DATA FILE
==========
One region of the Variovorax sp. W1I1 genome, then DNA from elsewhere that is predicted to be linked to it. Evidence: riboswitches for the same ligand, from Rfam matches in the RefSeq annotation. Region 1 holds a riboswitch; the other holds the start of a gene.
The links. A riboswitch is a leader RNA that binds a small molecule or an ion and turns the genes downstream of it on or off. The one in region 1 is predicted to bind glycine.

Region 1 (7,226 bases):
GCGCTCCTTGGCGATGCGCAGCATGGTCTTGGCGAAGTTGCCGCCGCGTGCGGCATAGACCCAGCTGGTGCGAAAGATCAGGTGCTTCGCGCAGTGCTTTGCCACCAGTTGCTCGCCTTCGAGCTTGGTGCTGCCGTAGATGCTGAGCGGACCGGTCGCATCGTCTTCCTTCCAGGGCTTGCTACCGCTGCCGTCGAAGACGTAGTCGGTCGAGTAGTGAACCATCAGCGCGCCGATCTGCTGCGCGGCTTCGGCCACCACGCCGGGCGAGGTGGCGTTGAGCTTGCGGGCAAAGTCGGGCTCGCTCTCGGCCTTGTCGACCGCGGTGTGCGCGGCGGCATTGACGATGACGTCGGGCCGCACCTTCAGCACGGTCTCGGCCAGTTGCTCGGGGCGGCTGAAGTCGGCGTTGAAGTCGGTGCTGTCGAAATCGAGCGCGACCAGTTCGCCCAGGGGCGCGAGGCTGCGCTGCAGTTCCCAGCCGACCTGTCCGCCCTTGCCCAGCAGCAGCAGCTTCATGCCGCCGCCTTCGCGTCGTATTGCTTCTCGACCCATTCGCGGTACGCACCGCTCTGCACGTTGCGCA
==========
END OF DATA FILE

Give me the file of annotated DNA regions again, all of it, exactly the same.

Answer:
One region of the Variovorax sp. W1I1 genome, then DNA from elsewhere that is predicted to be linked to it. Evidence: riboswitches for the same ligand, from Rfam matches in the RefSeq annotation. Region 1 holds a riboswitch; the other holds the start of a gene.
The links. A riboswitch is a leader RNA that binds a small molecule or an ion and turns the genes downstream of it on or off. The one in region 1 is predicted to bind glycine.

Region 1 (7,226 bases):
GCGCTCCTTGGCGATGCGCAGCATGGTCTTGGCGAAGTTGCCGCCGCGTGCGGCATAGACCCAGCTGGTGCGAAAGATCAGGTGCTTCGCGCAGTGCTTTGCCACCAGTTGCTCGCCTTCGAGCTTGGTGCTGCCGTAGATGCTGAGCGGACCGGTCGCATCGTCTTCCTTCCAGGGCTTGCTACCGCTGCCGTCGAAGACGTAGTCGGTCGAGTAGTGAACCATCAGCGCGCCGATCTGCTGCGCGGCTTCGGCCACCACGCCGGGCGAGGTGGCGTTGAGCTTGCGGGCAAAGTCGGGCTCGCTCTCGGCCTTGTCGACCGCGGTGTGCGCGGCGGCATTGACGATGACGTCGGGCCGCACCTTCAGCACGGTCTCGGCCAGTTGCTCGGGGCGGCTGAAGTCGGCGTTGAAGTCGGTGCTGTCGAAATCGAGCGCGACCAGTTCGCCCAGGGGCGCGAGGCTGCGCTGCAGTTCCCAGCCGACCTGTCCGCCCTTGCCCAGCAGCAGCAGCTTCATGCCGCCGCCTTCGCGTCGTATTGCTTCTCGACCCATTCGCGGTACGCACCGCTCTGCACGTTGCGCA